Elling’s experiences at university were contrasted with singing in the clubs. “I was really embraced by the Chicago musicians so definitively in a way that I was clearly not going to be by the academic world,” he says. “It was the day after Von Freeman had embraced me and told me to take a bunch more choruses and keep blowing and sing another one and sing another and the crowd was so happy – I go into university the next day and the professor calls me into his office and he says [here Elling affects a stuffy professor voice], ‘Mr Elling, I have read your paper several times and I have come to the conclusion that you don’t know what you’re talking about.’ So I showed myself the door at that point.”
Three years later, Elling was signed to the Blue Note label, with whom he recorded for a decade. Success came quickly for Elling, and he admits to not being really prepared in some ways. “I was another one of these young studs coming out with a lot more verve,” he says. “I had a natural gift to some degree with my voice but it certainly wasn’t developed as an instrument of precision when it came to improvisational things and there was just a lot to be learned – how to put a set together, how not to freak out when Mr Big shows up in the audience. Everything. How to maintain your sanity on too many airplane rides!”
The fact that he has achieved such success has been something of a surprise, Elling says. “It’s perfectly implausible that I would come from such a square and sheltered environment and find myself with the pleasure of touring the world and being identified as a jazz musician and interacting with people like Herbie Hancock and Branford Marsalis and Bill Charlap and Bob Mintzer on a regular basis – I’ve become friends with so many people whose abilities clearly outstrip my own. The whole thing has been one big ride that has been surprising, astonishing, rewarding, gratifying and exhausting.”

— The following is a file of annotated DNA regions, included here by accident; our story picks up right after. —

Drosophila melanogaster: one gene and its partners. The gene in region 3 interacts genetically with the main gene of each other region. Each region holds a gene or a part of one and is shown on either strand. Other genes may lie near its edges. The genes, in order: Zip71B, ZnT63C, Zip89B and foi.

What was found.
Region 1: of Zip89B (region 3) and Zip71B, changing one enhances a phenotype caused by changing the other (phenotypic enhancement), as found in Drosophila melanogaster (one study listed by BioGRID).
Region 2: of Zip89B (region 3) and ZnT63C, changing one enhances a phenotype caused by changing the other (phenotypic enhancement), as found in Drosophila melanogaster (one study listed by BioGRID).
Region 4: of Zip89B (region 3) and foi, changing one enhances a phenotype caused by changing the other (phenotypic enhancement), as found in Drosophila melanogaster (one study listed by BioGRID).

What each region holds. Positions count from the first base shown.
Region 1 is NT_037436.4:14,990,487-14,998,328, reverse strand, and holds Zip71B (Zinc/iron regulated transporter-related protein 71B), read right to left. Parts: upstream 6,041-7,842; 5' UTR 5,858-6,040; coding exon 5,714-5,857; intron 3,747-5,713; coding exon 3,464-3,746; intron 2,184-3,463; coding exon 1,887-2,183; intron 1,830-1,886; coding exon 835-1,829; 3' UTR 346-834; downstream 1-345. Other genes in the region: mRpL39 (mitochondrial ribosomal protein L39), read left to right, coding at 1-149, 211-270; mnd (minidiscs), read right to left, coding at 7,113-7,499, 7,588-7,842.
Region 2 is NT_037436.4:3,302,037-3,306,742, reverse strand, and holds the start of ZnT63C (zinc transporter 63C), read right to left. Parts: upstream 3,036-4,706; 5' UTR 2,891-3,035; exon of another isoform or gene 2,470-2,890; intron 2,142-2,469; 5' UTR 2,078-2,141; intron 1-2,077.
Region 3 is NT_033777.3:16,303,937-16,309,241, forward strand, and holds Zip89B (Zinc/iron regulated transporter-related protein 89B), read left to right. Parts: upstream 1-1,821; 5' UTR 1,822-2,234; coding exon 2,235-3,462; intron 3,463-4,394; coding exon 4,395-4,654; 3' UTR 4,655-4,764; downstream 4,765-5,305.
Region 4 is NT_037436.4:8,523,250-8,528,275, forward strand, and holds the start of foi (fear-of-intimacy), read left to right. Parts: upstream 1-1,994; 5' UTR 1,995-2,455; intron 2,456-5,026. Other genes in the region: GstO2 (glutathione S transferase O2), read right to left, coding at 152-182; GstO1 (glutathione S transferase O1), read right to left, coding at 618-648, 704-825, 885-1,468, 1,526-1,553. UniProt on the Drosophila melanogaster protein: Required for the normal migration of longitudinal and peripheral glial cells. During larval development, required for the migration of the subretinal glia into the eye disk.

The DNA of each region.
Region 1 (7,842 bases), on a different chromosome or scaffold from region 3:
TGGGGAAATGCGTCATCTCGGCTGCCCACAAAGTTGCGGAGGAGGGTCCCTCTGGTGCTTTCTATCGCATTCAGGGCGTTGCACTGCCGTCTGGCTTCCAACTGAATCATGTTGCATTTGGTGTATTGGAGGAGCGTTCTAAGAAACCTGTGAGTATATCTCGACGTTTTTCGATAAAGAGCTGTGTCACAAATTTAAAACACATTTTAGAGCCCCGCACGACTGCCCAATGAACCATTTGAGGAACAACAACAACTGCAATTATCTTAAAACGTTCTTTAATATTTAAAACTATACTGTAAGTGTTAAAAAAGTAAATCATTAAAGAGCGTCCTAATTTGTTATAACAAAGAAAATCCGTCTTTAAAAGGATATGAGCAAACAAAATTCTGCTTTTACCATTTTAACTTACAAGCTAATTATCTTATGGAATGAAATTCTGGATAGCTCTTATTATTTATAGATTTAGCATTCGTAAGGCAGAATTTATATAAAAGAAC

Elling’s latest album, The Questions, sees the vocalist collaborating again with saxophonist and bandleader Branford Marsalis, following on from their Grammy-nominated 2016 album Upward Spiral. The partnership doesn’t just offer “excellent company,” he says. “I think we share certain ideals that are based upon the people whose music we love, the great heroes of jazz – we certainly do both like to play really loudly. There’s a lot to share.”
The album – which opens with a stark, haunting arrangement of Bob Dylan’s A Hard Rain’s A-Gonna Fall and includes Lonely Town from Leonard Bernstein’s musical On the Town – sees Elling probe bigger questions and ideas, rendered all the more urgent, for Elling, by the contemporary political climate. “I’ve tried to address and confront much more fully the circumstances that we’re all having to face at this point,” he says. “The obvious political insanity – focussed but certainly not by any means boundaried by Washington DC – the insanity of the rise once again of fascism, the hatred of immigrants, the fear that has arisen in light of the last 20 years, the assault of the technosphere on the biosphere, the incredible warnings that we’re reading every day about what’s in progress by way of the demolition of our environment.”
Elling also ponders more personal, universal questions: “Where to find love, what happens to me if I’m fortunate enough to be old, and the likely dissolution of my body as it happens, how can I be the best parent that I can be, what does it mean to be here at this point.”
“I’ve tried to really be patriotic: there’s a lot to protest at this point – I’m not a protest singer; there’s a lot to be angry about at this point – but it’s impossible to write good music, strictly speaking, from just anger,” Elling says.
Instead Elling points to the words of Rainer Maria Rilke in Letters to a Young Poet: “Try to love the questions themselves, like locked rooms and like books that are now written in a very foreign tongue.”
“That seems to make sense for me, it’s more of an invitation to more of the people rather than a directive,” he says. “I can’t change the world in a huge way – I’m a jazz singer – but I’ve got to do my part. I think I’m a patriot, I’m a citizen of the world, I’m a humanist, and I’m a jazz singer, and that means I have a responsibility to my listeners, to myself and to my children to do what I can to call attention to the plight that we’re in.”